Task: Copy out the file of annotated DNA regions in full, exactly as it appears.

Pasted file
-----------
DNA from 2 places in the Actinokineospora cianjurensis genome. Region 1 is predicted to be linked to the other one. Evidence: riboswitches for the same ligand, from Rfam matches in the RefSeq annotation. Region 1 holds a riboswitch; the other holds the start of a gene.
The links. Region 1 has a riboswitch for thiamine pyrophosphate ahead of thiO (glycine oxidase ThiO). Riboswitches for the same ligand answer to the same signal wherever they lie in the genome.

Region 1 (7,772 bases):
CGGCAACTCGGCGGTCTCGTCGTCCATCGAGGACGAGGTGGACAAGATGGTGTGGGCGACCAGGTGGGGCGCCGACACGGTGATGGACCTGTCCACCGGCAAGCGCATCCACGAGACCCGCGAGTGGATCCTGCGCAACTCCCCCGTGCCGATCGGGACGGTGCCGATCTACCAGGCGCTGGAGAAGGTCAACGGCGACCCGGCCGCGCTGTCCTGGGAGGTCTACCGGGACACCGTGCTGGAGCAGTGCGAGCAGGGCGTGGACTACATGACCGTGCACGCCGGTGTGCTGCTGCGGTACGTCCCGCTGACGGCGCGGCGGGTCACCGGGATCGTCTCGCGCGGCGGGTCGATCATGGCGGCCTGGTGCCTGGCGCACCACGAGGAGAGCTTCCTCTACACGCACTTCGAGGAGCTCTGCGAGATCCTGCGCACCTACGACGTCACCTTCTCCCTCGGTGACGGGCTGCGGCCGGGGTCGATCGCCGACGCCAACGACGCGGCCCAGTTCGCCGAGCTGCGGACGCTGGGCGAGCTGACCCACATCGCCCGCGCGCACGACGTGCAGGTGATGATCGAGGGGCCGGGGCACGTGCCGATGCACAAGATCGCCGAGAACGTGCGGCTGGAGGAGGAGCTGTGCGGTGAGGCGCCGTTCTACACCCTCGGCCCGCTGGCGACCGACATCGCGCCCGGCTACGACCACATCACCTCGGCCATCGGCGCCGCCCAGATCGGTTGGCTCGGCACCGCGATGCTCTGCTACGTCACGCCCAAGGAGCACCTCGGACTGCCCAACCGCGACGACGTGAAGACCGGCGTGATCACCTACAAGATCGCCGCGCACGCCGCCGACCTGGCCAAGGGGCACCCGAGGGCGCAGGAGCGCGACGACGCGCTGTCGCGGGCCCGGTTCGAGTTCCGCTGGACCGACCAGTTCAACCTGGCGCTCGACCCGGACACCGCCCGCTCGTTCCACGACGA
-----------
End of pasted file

DNA from 2 places in the Actinokineospora cianjurensis genome. Region 1 is predicted to be linked to the other one. Evidence: riboswitches for the same ligand, from Rfam matches in the RefSeq annotation. Region 1 holds a riboswitch; the other holds the start of a gene.
The links. Region 1 has a riboswitch for thiamine pyrophosphate ahead of thiO (glycine oxidase ThiO). Riboswitches for the same ligand answer to the same signal wherever they lie in the genome.

Region 1 (7,772 bases):
CGGCAACTCGGCGGTCTCGTCGTCCATCGAGGACGAGGTGGACAAGATGGTGTGGGCGACCAGGTGGGGCGCCGACACGGTGATGGACCTGTCCACCGGCAAGCGCATCCACGAGACCCGCGAGTGGATCCTGCGCAACTCCCCCGTGCCGATCGGGACGGTGCCGATCTACCAGGCGCTGGAGAAGGTCAACGGCGACCCGGCCGCGCTGTCCTGGGAGGTCTACCGGGACACCGTGCTGGAGCAGTGCGAGCAGGGCGTGGACTACATGACCGTGCACGCCGGTGTGCTGCTGCGGTACGTCCCGCTGACGGCGCGGCGGGTCACCGGGATCGTCTCGCGCGGCGGGTCGATCATGGCGGCCTGGTGCCTGGCGCACCACGAGGAGAGCTTCCTCTACACGCACTTCGAGGAGCTCTGCGAGATCCTGCGCACCTACGACGTCACCTTCTCCCTCGGTGACGGGCTGCGGCCGGGGTCGATCGCCGACGCCAACGACGCGGCCCAGTTCGCCGAGCTGCGGACGCTGGGCGAGCTGACCCACATCGCCCGCGCGCACGACGTGCAGGTGATGATCGAGGGGCCGGGGCACGTGCCGATGCACAAGATCGCCGAGAACGTGCGGCTGGAGGAGGAGCTGTGCGGTGAGGCGCCGTTCTACACCCTCGGCCCGCTGGCGACCGACATCGCGCCCGGCTACGACCACATCACCTCGGCCATCGGCGCCGCCCAGATCGGTTGGCTCGGCACCGCGATGCTCTGCTACGTCACGCCCAAGGAGCACCTCGGACTGCCCAACCGCGACGACGTGAAGACCGGCGTGATCACCTACAAGATCGCCGCGCACGCCGCCGACCTGGCCAAGGGGCACCCGAGGGCGCAGGAGCGCGACGACGCGCTGTCGCGGGCCCGGTTCGAGTTCCGCTGGACCGACCAGTTCAACCTGGCGCTCGACCCGGACACCGCCCGCTCGTTCCACGACGA